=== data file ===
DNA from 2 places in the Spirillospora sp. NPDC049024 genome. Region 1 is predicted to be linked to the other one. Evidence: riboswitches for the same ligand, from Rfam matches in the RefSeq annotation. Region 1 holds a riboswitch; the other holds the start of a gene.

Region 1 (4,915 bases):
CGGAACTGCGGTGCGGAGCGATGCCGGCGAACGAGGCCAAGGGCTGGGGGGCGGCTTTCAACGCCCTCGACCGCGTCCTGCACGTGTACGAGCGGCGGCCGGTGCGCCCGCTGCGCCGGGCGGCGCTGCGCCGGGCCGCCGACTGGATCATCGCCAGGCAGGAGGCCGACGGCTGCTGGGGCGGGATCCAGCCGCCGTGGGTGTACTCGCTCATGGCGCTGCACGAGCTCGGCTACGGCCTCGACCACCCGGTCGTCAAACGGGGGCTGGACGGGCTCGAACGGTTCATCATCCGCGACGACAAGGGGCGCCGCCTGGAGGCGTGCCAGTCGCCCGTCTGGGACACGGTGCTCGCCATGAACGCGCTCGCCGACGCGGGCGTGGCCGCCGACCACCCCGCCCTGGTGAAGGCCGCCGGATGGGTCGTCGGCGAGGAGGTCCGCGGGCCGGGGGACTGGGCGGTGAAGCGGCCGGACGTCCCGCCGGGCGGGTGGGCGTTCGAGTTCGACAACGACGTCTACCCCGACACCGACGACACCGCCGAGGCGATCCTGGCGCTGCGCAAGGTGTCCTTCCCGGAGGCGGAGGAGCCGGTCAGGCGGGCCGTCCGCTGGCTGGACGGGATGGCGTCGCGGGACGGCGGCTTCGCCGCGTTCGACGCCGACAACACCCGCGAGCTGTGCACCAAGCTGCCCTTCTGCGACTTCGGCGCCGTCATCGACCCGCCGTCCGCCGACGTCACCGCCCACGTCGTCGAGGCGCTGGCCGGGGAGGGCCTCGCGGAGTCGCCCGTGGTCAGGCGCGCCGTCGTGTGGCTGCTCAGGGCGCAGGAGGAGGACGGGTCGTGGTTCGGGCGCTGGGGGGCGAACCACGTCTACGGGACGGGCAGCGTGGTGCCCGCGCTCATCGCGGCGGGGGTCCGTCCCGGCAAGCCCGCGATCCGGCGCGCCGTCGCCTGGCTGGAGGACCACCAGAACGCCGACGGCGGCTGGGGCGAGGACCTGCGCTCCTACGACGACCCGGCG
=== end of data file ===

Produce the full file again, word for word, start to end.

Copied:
DNA from 2 places in the Spirillospora sp. NPDC049024 genome. Region 1 is predicted to be linked to the other one. Evidence: riboswitches for the same ligand, from Rfam matches in the RefSeq annotation. Region 1 holds a riboswitch; the other holds the start of a gene.

Region 1 (4,915 bases):
CGGAACTGCGGTGCGGAGCGATGCCGGCGAACGAGGCCAAGGGCTGGGGGGCGGCTTTCAACGCCCTCGACCGCGTCCTGCACGTGTACGAGCGGCGGCCGGTGCGCCCGCTGCGCCGGGCGGCGCTGCGCCGGGCCGCCGACTGGATCATCGCCAGGCAGGAGGCCGACGGCTGCTGGGGCGGGATCCAGCCGCCGTGGGTGTACTCGCTCATGGCGCTGCACGAGCTCGGCTACGGCCTCGACCACCCGGTCGTCAAACGGGGGCTGGACGGGCTCGAACGGTTCATCATCCGCGACGACAAGGGGCGCCGCCTGGAGGCGTGCCAGTCGCCCGTCTGGGACACGGTGCTCGCCATGAACGCGCTCGCCGACGCGGGCGTGGCCGCCGACCACCCCGCCCTGGTGAAGGCCGCCGGATGGGTCGTCGGCGAGGAGGTCCGCGGGCCGGGGGACTGGGCGGTGAAGCGGCCGGACGTCCCGCCGGGCGGGTGGGCGTTCGAGTTCGACAACGACGTCTACCCCGACACCGACGACACCGCCGAGGCGATCCTGGCGCTGCGCAAGGTGTCCTTCCCGGAGGCGGAGGAGCCGGTCAGGCGGGCCGTCCGCTGGCTGGACGGGATGGCGTCGCGGGACGGCGGCTTCGCCGCGTTCGACGCCGACAACACCCGCGAGCTGTGCACCAAGCTGCCCTTCTGCGACTTCGGCGCCGTCATCGACCCGCCGTCCGCCGACGTCACCGCCCACGTCGTCGAGGCGCTGGCCGGGGAGGGCCTCGCGGAGTCGCCCGTGGTCAGGCGCGCCGTCGTGTGGCTGCTCAGGGCGCAGGAGGAGGACGGGTCGTGGTTCGGGCGCTGGGGGGCGAACCACGTCTACGGGACGGGCAGCGTGGTGCCCGCGCTCATCGCGGCGGGGGTCCGTCCCGGCAAGCCCGCGATCCGGCGCGCCGTCGCCTGGCTGGAGGACCACCAGAACGCCGACGGCGGCTGGGGCGAGGACCTGCGCTCCTACGACGACCCGGCG